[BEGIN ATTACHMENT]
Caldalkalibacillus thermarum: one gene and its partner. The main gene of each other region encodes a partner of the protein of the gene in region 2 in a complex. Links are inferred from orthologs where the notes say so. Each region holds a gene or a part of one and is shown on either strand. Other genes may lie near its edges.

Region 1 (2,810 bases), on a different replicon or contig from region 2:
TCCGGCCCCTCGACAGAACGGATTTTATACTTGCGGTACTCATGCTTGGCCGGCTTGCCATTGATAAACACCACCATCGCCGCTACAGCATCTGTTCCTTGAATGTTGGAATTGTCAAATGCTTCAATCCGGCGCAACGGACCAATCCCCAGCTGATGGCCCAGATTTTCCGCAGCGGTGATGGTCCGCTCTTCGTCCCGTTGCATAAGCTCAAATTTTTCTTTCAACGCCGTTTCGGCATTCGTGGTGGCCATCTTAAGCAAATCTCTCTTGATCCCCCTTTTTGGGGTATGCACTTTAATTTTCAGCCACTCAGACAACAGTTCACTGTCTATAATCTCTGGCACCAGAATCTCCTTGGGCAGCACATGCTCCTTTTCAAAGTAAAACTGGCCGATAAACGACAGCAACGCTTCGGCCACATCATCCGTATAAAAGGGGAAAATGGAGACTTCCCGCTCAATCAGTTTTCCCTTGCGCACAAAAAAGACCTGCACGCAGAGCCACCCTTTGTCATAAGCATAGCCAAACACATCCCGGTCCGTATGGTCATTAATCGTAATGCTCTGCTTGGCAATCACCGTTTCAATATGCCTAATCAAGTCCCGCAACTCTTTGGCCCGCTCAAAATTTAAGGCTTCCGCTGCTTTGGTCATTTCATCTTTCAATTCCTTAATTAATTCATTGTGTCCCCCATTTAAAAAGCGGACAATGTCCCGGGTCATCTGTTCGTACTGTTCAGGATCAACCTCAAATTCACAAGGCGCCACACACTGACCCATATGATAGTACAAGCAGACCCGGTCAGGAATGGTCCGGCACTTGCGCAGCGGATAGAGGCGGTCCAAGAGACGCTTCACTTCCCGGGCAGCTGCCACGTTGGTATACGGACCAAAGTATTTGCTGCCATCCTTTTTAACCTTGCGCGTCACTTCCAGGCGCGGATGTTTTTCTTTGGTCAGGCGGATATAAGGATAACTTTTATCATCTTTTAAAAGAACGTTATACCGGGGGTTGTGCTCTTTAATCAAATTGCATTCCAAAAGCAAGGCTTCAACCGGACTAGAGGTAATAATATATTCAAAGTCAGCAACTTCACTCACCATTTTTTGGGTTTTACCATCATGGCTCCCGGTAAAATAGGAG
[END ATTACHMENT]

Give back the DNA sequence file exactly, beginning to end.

Caldalkalibacillus thermarum: one gene and its partner. The main gene of each other region encodes a partner of the protein of the gene in region 2 in a complex. Links are inferred from orthologs where the notes say so. Each region holds a gene or a part of one and is shown on either strand. Other genes may lie near its edges.

Region 1 (2,810 bases), on a different replicon or contig from region 2:
TCCGGCCCCTCGACAGAACGGATTTTATACTTGCGGTACTCATGCTTGGCCGGCTTGCCATTGATAAACACCACCATCGCCGCTACAGCATCTGTTCCTTGAATGTTGGAATTGTCAAATGCTTCAATCCGGCGCAACGGACCAATCCCCAGCTGATGGCCCAGATTTTCCGCAGCGGTGATGGTCCGCTCTTCGTCCCGTTGCATAAGCTCAAATTTTTCTTTCAACGCCGTTTCGGCATTCGTGGTGGCCATCTTAAGCAAATCTCTCTTGATCCCCCTTTTTGGGGTATGCACTTTAATTTTCAGCCACTCAGACAACAGTTCACTGTCTATAATCTCTGGCACCAGAATCTCCTTGGGCAGCACATGCTCCTTTTCAAAGTAAAACTGGCCGATAAACGACAGCAACGCTTCGGCCACATCATCCGTATAAAAGGGGAAAATGGAGACTTCCCGCTCAATCAGTTTTCCCTTGCGCACAAAAAAGACCTGCACGCAGAGCCACCCTTTGTCATAAGCATAGCCAAACACATCCCGGTCCGTATGGTCATTAATCGTAATGCTCTGCTTGGCAATCACCGTTTCAATATGCCTAATCAAGTCCCGCAACTCTTTGGCCCGCTCAAAATTTAAGGCTTCCGCTGCTTTGGTCATTTCATCTTTCAATTCCTTAATTAATTCATTGTGTCCCCCATTTAAAAAGCGGACAATGTCCCGGGTCATCTGTTCGTACTGTTCAGGATCAACCTCAAATTCACAAGGCGCCACACACTGACCCATATGATAGTACAAGCAGACCCGGTCAGGAATGGTCCGGCACTTGCGCAGCGGATAGAGGCGGTCCAAGAGACGCTTCACTTCCCGGGCAGCTGCCACGTTGGTATACGGACCAAAGTATTTGCTGCCATCCTTTTTAACCTTGCGCGTCACTTCCAGGCGCGGATGTTTTTCTTTGGTCAGGCGGATATAAGGATAACTTTTATCATCTTTTAAAAGAACGTTATACCGGGGGTTGTGCTCTTTAATCAAATTGCATTCCAAAAGCAAGGCTTCAACCGGACTAGAGGTAATAATATATTCAAAGTCAGCAACTTCACTCACCATTTTTTGGGTTTTACCATCATGGCTCCCGGTAAAATAGGAG